David Bates (1840 – 1921) was an English landscape artist who painted in oils and watercolour.
Bates was born in Cambridge and from 1855 worked as a porcelain painter at the Royal Worcester porcelain works in Worcester - where he came to specialise in painting flowers. He left his employment there in 1880 to become a full-time professional painter.
Bates was an "open-air" rural landscape artist, painting in the Midlands, Scotland and Wales, and abroad in Switzerland and Egypt. His work shows the influence of Benjamin Williams Leader, Joseph Thors and Samuel Henry Baker, and Bates is associated in style with the Birmingham School of artists.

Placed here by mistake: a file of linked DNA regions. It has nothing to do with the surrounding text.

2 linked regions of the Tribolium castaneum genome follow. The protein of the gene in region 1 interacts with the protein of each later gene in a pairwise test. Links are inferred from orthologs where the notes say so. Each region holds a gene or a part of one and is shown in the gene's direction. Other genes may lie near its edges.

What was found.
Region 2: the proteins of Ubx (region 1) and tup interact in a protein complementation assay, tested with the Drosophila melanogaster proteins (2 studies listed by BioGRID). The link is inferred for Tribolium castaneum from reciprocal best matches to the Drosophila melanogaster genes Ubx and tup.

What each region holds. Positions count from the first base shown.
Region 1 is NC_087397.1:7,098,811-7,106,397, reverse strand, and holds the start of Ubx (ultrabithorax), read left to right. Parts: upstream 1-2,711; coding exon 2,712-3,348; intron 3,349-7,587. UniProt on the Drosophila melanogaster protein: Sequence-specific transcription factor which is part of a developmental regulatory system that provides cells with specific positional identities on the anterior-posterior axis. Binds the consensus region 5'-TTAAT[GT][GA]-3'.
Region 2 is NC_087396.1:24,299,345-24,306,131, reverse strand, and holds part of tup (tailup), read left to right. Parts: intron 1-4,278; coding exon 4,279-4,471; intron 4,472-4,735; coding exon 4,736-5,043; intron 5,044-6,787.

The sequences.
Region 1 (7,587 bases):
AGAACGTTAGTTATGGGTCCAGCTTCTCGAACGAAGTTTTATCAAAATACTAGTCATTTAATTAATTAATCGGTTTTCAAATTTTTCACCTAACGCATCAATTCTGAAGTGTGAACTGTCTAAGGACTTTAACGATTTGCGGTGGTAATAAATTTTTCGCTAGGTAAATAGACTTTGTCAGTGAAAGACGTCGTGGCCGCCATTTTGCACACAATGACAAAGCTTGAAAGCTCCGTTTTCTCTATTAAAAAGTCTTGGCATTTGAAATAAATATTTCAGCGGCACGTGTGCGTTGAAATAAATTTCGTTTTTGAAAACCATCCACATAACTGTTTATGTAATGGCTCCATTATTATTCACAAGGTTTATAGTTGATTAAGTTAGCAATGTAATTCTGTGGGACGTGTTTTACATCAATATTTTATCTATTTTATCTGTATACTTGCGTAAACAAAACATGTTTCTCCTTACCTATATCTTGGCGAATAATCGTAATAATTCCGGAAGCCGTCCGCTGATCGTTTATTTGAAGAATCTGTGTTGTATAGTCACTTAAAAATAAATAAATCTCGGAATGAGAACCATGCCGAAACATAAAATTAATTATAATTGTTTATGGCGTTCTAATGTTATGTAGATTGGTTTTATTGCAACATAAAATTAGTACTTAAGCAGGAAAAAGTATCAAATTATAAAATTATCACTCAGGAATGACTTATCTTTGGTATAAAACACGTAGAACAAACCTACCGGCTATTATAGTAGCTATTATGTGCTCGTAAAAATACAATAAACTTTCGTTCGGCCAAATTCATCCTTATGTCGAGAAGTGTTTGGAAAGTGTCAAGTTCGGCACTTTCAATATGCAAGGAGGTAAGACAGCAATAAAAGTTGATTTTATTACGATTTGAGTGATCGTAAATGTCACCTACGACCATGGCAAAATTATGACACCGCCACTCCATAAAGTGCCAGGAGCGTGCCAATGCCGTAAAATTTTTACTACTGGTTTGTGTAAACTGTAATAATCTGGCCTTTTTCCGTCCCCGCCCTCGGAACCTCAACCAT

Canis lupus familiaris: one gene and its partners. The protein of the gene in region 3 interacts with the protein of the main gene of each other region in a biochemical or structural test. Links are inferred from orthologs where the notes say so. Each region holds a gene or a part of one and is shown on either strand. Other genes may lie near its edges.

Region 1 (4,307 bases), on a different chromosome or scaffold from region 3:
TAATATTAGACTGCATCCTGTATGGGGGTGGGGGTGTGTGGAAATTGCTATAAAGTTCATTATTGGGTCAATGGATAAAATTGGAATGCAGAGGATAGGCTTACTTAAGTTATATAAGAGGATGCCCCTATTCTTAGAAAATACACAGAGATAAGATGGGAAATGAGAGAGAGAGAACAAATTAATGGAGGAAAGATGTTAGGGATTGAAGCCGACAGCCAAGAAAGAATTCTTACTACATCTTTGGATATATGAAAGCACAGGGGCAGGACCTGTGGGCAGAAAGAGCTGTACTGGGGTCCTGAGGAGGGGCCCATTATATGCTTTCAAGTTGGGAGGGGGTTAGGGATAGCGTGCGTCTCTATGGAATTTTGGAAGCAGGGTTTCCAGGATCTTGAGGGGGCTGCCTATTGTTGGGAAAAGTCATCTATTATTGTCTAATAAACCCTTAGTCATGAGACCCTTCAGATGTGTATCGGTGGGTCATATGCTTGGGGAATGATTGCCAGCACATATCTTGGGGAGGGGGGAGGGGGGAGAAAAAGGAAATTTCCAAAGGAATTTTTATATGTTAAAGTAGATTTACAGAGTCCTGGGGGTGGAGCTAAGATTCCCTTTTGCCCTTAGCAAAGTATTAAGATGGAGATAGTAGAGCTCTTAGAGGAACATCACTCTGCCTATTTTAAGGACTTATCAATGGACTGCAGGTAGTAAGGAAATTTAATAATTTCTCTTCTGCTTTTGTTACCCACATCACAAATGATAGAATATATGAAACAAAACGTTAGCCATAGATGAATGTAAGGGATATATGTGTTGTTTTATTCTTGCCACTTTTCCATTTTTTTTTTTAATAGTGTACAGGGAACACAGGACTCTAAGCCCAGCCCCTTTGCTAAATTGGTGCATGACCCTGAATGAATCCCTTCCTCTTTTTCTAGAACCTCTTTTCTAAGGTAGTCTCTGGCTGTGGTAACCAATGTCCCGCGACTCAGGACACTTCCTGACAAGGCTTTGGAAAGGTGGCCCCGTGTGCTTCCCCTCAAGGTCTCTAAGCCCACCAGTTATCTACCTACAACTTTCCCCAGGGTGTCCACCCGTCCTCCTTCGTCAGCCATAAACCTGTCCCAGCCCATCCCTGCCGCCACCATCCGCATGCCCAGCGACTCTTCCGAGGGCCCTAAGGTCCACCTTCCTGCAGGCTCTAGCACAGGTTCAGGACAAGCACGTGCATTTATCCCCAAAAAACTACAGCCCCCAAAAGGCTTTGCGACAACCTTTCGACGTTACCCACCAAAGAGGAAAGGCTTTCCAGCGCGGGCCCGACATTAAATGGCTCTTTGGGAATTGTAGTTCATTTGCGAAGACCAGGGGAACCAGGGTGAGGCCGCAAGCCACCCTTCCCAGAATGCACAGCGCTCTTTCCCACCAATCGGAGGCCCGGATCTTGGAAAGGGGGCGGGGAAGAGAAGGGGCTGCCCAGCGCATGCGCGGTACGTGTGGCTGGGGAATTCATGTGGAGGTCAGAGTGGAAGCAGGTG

Bates exhibited many works at the Royal Academy, Grosvenor Gallery, Royal Society of British Artists and the New Watercolour Society in London, and at the Royal Birmingham Society of Artists. His works are currently on display in Liverpool museum, Worcester City Art Gallery & Museum, and several other art galleries.
His son, John Noel Bates (fl. 1870-1927), who adopted the professional name John Bates Noel, was also a notable landscape painter.
One source indicates his date of birth may be 1843.
This is a part of the Wikipedia article used under the Creative Commons Attribution-Sharealike 3.0 Unported License (CC-BY-SA). The full text of the article is here →